US Military Failing to Treat, Or Even Track, Exposure to Chemical Weapons
NYT report reveals that, in addition to Iraqi and Iranian civilians, U.S. service members have likely been placed in harm's way with little recourse
The Pentagon has failed to adequately treat—or even track—over 600 U.S. service members who report that they were exposed to degraded chemical weapons agents while they were deployed to Iraq after the 2003 invasion, the New York Times revealed Friday.
The report—which references long-documented chemical arms stockpiles developed by Saddam Hussein's government during the 1980s in collaboration with the United States and other western states—reveals that, in addition to Iraqi and Iranian civilians, U.S. service members have likely been placed in harm's way with little recourse.
The chemical weapons stockpiles referenced in the article are not the same as the non-existent "weapons of mass destruction (WMDs)" former President George W. Bush used to justify the 2003 invasion of Iraq, of which Bush and top aides told nearly one-thousand documented lies.
The Times article is a follow-up to a previous investigation, published in October, which disclosed 17 cases of service members' injuries due to contact with sarin or a sulfur mustard agent and revealed that the U.S. military had suppressed information about the exposure. Since the October investigation, hundreds of service members have reported to the military that they believe they were exposed, according to a review of Pentagon data ordered by Defense Secretary Chuck Hagel, the Times reported Friday.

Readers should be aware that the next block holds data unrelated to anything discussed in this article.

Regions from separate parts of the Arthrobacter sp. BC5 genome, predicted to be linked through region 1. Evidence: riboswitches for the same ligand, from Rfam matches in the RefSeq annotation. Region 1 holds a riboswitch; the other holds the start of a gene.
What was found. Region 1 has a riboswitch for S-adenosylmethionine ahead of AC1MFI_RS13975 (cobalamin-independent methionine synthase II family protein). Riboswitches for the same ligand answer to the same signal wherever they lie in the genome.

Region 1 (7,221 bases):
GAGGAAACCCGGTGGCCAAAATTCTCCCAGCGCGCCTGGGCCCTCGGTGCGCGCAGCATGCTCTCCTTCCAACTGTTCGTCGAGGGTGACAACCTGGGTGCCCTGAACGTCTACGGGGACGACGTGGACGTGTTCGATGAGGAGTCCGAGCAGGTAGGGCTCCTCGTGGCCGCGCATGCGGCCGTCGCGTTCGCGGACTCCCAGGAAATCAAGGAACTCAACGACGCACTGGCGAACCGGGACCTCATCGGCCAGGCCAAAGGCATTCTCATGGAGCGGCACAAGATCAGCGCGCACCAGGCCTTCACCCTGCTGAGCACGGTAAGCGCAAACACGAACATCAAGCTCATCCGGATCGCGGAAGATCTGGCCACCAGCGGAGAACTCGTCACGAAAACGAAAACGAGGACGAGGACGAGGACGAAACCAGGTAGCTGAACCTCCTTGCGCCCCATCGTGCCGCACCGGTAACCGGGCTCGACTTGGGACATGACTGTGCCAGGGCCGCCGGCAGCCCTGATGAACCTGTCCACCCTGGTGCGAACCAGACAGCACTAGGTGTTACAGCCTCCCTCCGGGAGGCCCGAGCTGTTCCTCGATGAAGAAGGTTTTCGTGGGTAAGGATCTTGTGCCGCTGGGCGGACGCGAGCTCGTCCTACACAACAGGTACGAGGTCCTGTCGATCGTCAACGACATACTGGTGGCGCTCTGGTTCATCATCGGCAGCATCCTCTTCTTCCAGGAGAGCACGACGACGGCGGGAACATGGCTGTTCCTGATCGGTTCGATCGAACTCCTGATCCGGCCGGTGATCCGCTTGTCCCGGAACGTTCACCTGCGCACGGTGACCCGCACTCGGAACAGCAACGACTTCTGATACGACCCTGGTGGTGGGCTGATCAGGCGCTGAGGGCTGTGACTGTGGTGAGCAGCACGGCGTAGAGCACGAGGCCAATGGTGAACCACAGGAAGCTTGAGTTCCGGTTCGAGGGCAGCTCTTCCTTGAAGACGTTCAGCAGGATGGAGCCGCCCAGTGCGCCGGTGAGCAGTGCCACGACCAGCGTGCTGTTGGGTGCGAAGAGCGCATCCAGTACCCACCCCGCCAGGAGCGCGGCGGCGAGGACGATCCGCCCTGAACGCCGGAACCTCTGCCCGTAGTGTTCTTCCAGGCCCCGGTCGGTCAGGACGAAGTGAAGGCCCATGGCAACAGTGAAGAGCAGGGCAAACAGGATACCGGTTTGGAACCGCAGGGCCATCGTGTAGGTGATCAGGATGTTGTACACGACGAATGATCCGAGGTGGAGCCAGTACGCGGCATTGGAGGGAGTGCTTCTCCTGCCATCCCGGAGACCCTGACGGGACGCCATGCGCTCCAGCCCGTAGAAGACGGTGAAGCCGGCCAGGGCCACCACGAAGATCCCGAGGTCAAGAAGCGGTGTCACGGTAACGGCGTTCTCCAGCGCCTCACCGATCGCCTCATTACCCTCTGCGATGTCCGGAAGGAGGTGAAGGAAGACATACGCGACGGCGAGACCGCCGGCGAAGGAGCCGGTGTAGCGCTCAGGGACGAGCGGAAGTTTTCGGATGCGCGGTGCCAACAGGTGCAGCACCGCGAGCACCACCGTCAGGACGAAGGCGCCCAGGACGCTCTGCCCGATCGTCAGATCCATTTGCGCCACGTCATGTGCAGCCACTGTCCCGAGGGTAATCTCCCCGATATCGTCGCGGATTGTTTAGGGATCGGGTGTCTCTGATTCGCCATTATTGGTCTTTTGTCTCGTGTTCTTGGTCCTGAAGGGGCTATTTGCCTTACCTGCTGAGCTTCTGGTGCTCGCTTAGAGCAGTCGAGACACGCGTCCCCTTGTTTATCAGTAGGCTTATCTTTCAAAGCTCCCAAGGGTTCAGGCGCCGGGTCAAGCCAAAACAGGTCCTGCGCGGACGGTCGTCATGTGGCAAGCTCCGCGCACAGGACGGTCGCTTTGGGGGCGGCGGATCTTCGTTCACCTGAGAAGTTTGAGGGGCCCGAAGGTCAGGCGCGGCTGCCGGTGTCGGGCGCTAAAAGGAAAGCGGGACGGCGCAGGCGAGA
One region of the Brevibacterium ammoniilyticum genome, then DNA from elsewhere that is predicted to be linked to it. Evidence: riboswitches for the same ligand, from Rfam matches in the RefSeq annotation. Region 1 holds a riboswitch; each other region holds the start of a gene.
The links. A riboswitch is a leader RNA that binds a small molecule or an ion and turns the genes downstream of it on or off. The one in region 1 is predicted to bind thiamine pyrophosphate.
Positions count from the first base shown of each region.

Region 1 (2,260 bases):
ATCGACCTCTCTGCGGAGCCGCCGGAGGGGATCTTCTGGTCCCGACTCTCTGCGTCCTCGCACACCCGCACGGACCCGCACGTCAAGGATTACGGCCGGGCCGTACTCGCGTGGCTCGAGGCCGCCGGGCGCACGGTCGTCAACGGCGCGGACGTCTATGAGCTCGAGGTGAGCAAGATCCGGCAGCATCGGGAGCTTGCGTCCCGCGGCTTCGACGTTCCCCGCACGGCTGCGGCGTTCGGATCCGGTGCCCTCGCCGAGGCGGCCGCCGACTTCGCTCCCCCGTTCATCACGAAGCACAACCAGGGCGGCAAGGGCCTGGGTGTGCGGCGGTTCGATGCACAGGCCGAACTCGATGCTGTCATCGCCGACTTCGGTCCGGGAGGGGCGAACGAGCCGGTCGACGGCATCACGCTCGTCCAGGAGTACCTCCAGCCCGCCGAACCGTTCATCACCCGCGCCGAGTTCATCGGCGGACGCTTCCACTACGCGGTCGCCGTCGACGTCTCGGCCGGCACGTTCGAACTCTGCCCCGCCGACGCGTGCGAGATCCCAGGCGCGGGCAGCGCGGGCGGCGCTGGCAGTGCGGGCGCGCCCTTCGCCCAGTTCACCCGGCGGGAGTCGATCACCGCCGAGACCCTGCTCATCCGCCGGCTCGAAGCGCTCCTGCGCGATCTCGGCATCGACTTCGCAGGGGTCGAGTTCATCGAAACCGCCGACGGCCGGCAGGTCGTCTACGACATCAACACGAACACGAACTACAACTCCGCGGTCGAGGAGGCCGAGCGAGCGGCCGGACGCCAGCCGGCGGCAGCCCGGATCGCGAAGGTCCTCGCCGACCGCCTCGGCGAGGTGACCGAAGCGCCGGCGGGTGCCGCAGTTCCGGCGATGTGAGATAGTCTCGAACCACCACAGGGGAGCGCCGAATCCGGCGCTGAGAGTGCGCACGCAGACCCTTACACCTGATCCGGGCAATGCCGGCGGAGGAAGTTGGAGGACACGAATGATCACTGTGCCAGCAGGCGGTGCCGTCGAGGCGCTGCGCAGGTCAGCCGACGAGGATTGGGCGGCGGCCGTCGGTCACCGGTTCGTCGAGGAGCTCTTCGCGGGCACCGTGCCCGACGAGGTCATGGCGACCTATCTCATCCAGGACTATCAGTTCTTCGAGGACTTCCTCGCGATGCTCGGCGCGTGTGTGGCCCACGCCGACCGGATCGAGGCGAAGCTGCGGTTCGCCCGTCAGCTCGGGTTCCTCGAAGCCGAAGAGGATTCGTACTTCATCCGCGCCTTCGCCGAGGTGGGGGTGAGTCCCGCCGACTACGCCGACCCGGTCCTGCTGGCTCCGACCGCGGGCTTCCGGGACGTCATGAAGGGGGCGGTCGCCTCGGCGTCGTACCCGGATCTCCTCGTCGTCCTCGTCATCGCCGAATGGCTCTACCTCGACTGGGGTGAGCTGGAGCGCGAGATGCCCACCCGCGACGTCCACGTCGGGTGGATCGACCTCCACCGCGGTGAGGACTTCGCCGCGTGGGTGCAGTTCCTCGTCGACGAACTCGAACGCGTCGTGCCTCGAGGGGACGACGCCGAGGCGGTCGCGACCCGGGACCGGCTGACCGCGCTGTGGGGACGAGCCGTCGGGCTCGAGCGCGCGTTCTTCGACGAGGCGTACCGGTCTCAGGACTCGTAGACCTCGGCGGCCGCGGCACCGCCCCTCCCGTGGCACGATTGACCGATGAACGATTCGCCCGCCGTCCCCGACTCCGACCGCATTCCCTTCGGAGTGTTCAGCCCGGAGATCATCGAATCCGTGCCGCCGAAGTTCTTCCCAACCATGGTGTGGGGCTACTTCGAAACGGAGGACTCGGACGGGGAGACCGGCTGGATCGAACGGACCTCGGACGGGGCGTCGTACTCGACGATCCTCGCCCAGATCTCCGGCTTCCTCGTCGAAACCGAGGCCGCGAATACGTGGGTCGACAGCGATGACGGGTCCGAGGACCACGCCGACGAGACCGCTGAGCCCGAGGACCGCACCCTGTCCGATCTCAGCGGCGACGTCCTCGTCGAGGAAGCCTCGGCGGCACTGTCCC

The chemical weapons were supplied to Iraq during the 1980s—a time when the U.S. and other western nations backed Saddam Hussein's program to develop Iraq's chemical arms program to aid in the war with Iran. As Murtaza Hussain points out in The Intercept, the United States has long been aware of the degraded arms' existence and location.
The Times report does not investigate the vast impact of these chemical weapons on Iraqi or Iranian civilians or combatants, which includes at least 50,000 Iranian casualties and lingering public health impacts.
Furthermore, it does not address direct use of toxic weapons by the U.S. in Iraq, including depleted uranium in the 1991 Gulf War and chemical weapon white phosphorous used in the 2004 U.S. attack on Fallujah. Iraqi civil society organizations have repeatedly warned of the dangers presented to local populations by U.S. weapons, including high rates of cancer and birth defects.
Meanwhile, analysts warn that hawkish forces are seizing on the Times' new reporting of the chemical weapons to retroactively justify the 2003 invasion. "The fact that people thoroughly invested in supporting the war apparently had no idea about this is in many ways emblematic of their complete cluelessness about the country which they helped destroy," wrote Murtaza Hussain.